Categorized | Chapter 4 Appendix

Bringing Your Product to Market Chapter 4 Appendix

15 Steps To Bring Your Product To Market

Don Debelak

http://www.dondebelak.net/index.php?page=15_Steps_to_Bring_Your_Product_to_Market

Step 1: Idea Conception
Many people come up with ideas in different ways but all that is important is that you have a new product idea that you are excited about and you want to see what you can do with it.

Step 2: Evaluate If Your Product Idea is Worth Pursuing
There are basically four things you need to weigh to determine if your product is worth pursuing.

  1. Is your idea feasible to create based upon your abilities?
    Most, if not all, inventors get some kind of marketing or technical help from professionals, but your product still needs to be reasonably within your grasp. Don’t let this intimidate you too much, but if you believe that you can do most of the work associated with your invention then you are in good shape. Just remember that even though most inventors do get help, you still need to do most of the work by yourself.
  2. Can it be produced profitably?
    You will not be able to know your exact costs, but consider the materials you want to use, the complexity of construction and the type of packaging you will need. If you think your costs will be pretty high and you will be competing with relatively low-cost products, your idea will probably not be worth pursuing. There are exceptions to this rule, like if your product is significantly better than competition or you are targeting high-end stores and consumers, but usually this rule holds true.
  3. Is there significant competition?
    A product is always easier to introduce if there is either very little or no competition. More competition generally means lower profits and tougher sales.
  4. Does your product make people say, “Wow”?
    If people are amazed when they hear about your product, then you should pursue your idea. I call this the “wow” factor and this can make up for deficiencies in any of the three areas above. This is perhaps the most important part of evaluating your idea because the “wow” factor is often the biggest contributor to inventors’ success.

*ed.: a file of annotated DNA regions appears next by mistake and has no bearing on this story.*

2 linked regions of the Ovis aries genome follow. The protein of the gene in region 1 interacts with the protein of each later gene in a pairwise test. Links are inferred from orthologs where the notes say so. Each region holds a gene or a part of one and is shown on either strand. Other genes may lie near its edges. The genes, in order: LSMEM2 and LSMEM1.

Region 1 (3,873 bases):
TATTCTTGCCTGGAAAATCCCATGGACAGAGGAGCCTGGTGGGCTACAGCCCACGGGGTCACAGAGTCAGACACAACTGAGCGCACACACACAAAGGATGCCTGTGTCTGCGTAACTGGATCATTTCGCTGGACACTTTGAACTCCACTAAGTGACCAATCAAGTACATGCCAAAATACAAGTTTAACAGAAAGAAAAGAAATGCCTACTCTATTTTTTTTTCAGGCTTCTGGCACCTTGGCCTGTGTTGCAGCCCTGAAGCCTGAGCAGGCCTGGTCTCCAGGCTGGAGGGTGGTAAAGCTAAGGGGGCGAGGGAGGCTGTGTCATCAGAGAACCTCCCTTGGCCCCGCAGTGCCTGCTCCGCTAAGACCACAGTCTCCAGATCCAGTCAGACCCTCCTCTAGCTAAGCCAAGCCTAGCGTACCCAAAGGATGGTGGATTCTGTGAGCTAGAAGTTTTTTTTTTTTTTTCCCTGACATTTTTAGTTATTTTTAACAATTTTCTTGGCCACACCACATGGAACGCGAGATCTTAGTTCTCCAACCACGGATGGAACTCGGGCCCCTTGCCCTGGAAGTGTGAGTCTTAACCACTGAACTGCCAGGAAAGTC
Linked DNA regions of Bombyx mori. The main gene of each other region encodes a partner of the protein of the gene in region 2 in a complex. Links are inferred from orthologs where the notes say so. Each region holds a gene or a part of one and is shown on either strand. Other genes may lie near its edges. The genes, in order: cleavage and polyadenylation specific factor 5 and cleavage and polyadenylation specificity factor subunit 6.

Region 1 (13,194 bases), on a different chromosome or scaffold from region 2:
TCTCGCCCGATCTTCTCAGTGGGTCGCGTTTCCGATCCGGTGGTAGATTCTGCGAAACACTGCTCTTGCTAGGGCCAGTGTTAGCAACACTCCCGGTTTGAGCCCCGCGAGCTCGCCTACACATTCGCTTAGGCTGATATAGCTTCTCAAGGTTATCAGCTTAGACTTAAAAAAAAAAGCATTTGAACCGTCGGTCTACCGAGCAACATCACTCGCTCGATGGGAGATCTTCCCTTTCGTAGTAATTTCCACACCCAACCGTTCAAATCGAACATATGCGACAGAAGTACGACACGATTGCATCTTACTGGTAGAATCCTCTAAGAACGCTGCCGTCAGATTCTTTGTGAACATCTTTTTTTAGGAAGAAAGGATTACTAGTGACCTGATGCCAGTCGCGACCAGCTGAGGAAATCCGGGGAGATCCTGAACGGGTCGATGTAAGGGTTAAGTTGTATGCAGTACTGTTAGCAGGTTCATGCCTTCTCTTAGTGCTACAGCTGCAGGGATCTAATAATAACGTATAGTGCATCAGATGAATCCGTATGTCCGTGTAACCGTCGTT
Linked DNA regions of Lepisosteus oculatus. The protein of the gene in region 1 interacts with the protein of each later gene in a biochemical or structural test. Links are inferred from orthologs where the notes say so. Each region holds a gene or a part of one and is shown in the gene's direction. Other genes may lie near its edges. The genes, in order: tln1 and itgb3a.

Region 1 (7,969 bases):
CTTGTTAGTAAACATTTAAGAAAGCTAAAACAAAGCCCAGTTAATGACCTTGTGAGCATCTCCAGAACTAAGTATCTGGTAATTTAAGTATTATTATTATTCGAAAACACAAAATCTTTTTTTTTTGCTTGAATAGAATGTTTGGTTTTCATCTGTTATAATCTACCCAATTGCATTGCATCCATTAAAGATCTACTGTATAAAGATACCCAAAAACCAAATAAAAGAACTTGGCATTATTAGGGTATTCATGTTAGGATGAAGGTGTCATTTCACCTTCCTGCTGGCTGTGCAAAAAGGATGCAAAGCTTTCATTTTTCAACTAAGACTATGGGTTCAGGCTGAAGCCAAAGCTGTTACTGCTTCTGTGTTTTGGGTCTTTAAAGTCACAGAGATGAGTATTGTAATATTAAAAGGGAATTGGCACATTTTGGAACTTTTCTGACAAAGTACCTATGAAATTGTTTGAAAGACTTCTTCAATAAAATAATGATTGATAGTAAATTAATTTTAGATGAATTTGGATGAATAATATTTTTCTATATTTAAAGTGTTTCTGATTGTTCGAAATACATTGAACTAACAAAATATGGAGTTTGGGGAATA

Step 3: Create an Inventor’s Notebook
Prior to patenting your idea, you should fill out a properly documented inventor’s notebook. While this is not patent protection, you can document when you created your idea and what has been involved in your inventing process. That way, if someone tries to patent an idea similar to yours, you can establish that you came up with the idea first. At this point, you will not be ready to apply for a patent since your product will probably go through many changes before you finalize your product design. By prematurely applying for a patent, your own product changes may invalidate your patent protection. In the United States, the patent system awards patents to the first person to invent the product, unlike the rest of the world where the first person to file is awarded the patent. This means, for US inventors, that it is not a race to get a patent, but it is better to wait until you know your final product design and have the funding to afford good patent lawyers. Just remember, once your product is publicly disclosed, you must apply for a patent within a year or your will lose your rights to a patent.

To create an inventor’s notebook, buy a bound notebook with numbered pages and enter all of your activities, drawings, ideas and even conversations regarding your invention. Enter everything sequentially and date every entry. Then every week have one or two witnesses, who are not close relatives or have a financial interest in your invention, read your new pages and write “The above information is confidential. I have read and understood this page.” Then have them sign and date the page.